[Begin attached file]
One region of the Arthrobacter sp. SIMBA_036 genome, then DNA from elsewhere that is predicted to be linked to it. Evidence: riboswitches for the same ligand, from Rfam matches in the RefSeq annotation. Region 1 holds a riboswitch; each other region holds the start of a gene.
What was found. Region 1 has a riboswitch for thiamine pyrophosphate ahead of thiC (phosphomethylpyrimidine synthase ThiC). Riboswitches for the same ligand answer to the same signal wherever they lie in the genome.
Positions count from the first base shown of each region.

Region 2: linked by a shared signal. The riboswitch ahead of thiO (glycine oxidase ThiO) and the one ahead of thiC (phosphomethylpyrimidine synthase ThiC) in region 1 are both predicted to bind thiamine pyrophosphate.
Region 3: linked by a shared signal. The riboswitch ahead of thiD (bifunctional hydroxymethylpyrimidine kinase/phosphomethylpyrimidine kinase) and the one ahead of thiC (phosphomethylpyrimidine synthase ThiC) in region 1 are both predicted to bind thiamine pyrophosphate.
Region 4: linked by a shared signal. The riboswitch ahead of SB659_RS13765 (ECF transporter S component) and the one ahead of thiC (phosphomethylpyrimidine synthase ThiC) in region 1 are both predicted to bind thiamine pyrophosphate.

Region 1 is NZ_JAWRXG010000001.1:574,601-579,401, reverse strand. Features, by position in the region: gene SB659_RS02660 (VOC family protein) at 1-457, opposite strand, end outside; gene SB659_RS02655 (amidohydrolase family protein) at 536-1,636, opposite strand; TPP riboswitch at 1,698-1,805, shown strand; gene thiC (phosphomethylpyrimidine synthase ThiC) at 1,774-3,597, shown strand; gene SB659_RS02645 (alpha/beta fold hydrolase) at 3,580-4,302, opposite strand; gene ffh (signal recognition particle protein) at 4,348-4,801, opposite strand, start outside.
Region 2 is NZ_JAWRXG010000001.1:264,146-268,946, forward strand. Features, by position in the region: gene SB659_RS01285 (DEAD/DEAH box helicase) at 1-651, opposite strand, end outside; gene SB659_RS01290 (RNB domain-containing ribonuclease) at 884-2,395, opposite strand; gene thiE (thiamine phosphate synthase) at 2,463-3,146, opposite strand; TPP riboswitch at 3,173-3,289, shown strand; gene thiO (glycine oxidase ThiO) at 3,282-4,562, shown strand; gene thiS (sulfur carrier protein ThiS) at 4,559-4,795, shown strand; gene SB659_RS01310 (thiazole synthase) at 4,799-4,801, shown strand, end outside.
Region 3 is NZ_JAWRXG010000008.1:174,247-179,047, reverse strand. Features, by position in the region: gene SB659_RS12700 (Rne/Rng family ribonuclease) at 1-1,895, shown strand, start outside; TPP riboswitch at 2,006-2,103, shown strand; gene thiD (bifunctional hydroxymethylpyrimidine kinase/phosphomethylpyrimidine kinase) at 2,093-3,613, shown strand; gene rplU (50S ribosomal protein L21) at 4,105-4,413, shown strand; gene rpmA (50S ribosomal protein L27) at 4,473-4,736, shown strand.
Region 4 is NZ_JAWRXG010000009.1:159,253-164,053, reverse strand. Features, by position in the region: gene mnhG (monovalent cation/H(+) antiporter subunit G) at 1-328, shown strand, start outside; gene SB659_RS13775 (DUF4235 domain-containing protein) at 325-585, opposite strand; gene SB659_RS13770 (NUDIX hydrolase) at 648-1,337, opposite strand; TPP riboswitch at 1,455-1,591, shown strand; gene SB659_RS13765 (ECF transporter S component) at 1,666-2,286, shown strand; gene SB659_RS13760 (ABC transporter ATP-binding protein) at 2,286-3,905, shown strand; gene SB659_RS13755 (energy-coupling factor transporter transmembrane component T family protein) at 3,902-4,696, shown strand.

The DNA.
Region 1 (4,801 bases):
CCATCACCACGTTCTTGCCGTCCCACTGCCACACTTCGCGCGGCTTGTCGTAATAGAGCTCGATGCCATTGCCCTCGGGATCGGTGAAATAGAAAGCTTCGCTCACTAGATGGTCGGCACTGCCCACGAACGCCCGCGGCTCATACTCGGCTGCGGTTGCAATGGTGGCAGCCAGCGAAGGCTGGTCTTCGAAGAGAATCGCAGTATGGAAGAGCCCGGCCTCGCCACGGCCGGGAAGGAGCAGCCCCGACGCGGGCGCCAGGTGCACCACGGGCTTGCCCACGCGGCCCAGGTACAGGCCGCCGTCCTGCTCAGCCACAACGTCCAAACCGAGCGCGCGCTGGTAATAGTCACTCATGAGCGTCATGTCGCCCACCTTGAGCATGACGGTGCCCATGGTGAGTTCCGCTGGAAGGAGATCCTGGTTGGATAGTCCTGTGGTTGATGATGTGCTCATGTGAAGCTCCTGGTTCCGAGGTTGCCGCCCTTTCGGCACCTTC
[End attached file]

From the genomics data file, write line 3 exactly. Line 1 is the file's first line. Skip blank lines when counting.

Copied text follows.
Positions count from the first base shown of each region.